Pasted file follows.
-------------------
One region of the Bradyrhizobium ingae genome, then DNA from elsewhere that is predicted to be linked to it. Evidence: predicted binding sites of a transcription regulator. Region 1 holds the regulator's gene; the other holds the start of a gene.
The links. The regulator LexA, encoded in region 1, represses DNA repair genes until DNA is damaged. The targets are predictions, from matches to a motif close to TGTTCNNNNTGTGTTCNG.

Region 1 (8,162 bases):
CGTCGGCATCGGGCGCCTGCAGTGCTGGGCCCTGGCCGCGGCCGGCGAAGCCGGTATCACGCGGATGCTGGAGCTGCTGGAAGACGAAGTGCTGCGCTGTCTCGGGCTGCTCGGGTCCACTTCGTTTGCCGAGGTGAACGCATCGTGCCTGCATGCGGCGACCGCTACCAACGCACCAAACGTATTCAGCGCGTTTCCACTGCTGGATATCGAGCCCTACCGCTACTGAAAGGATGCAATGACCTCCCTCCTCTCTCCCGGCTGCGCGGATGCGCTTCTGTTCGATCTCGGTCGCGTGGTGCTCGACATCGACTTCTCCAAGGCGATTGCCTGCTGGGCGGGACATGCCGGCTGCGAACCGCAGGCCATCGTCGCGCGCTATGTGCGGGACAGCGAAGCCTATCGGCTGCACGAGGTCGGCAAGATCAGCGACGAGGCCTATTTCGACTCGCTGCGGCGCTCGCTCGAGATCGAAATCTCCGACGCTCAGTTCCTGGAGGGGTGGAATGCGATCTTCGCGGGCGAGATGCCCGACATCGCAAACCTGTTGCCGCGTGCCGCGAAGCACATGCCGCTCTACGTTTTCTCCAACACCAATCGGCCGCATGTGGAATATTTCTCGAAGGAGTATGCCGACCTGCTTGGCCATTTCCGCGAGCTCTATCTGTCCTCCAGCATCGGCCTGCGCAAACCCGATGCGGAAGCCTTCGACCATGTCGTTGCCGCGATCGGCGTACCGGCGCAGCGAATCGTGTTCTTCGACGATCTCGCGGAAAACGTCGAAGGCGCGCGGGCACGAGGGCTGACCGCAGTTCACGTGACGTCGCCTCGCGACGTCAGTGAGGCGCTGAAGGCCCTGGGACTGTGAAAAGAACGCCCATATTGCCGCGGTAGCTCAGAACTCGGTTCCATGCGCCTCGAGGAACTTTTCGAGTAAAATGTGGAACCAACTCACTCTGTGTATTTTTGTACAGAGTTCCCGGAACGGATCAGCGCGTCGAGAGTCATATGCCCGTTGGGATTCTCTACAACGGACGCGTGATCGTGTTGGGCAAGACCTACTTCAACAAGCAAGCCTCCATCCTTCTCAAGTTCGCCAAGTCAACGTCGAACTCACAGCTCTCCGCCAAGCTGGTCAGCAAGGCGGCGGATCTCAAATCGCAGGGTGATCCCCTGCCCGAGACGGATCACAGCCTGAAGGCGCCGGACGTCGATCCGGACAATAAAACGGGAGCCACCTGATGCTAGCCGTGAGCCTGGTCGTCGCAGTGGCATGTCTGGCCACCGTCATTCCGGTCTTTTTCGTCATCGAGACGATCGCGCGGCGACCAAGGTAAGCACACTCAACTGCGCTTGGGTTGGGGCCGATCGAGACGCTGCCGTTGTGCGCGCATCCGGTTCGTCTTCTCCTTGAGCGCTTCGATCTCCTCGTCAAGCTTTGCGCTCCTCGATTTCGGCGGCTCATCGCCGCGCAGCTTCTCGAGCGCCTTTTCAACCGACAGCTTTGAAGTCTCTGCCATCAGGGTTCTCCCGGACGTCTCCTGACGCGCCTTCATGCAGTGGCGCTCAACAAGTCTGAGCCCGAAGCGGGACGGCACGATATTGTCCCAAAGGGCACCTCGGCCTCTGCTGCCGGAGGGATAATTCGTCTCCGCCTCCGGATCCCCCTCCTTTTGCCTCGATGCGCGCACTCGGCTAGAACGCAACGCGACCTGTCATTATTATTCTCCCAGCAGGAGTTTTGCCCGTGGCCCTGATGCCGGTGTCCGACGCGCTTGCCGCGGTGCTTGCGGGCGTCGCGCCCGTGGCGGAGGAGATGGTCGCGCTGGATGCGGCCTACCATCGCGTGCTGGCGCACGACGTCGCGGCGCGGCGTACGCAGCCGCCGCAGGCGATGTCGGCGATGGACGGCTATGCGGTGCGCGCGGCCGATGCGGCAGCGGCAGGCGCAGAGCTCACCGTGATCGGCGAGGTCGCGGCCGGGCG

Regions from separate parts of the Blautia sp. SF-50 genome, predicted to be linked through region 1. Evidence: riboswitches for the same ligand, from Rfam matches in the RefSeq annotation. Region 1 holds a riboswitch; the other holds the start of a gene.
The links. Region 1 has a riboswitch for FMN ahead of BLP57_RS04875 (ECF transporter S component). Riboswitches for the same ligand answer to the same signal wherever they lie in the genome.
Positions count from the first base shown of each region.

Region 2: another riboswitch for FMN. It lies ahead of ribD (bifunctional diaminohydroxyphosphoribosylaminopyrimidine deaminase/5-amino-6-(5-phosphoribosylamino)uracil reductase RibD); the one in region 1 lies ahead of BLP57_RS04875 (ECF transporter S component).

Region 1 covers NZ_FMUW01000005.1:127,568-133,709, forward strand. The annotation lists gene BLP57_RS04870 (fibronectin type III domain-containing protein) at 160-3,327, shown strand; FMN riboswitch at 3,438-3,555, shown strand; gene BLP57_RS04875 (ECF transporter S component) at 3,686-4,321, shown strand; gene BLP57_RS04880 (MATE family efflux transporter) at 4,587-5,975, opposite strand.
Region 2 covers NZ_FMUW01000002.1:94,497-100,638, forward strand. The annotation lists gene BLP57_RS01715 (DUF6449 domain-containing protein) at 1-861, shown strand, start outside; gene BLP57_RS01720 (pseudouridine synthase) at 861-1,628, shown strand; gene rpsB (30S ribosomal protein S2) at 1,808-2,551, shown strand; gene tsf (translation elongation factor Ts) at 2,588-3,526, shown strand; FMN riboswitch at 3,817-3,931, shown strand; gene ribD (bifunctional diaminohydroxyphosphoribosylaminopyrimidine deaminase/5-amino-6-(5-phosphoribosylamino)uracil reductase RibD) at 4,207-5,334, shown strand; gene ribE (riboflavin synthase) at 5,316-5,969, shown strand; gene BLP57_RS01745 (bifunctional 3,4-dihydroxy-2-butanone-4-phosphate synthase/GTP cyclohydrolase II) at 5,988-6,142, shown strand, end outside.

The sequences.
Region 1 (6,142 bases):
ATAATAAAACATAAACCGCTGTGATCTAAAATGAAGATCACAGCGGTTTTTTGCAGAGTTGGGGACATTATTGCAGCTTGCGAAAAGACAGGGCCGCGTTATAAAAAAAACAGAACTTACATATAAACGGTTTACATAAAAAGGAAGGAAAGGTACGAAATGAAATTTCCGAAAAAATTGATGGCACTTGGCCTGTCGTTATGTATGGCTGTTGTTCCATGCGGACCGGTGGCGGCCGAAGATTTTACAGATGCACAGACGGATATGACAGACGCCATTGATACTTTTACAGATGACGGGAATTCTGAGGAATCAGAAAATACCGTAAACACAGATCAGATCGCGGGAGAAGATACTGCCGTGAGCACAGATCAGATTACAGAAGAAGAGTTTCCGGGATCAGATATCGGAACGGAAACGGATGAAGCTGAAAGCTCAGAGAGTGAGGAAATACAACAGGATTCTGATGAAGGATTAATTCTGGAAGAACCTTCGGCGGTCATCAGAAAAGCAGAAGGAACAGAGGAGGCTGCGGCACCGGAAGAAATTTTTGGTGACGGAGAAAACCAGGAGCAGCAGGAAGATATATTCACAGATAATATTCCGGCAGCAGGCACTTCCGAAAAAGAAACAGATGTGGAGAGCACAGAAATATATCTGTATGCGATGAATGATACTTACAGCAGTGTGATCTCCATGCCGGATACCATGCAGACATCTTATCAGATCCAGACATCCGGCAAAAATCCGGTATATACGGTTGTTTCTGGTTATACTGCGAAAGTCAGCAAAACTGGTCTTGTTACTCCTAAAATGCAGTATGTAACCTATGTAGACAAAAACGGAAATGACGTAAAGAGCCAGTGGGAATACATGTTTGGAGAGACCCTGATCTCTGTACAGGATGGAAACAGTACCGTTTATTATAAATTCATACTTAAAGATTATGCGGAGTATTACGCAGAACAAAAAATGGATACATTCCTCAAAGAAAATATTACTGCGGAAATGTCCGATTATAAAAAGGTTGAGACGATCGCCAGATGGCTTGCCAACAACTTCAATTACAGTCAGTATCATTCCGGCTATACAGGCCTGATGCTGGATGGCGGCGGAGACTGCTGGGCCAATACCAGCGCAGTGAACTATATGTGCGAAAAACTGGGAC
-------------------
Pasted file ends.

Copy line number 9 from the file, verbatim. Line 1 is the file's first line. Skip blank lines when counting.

Region 1 covers NZ_FMUW01000005.1:127,568-133,709, forward strand. The annotation lists gene BLP57_RS04870 (fibronectin type III domain-containing protein) at 160-3,327, shown strand; FMN riboswitch at 3,438-3,555, shown strand; gene BLP57_RS04875 (ECF transporter S component) at 3,686-4,321, shown strand; gene BLP57_RS04880 (MATE family efflux transporter) at 4,587-5,975, opposite strand.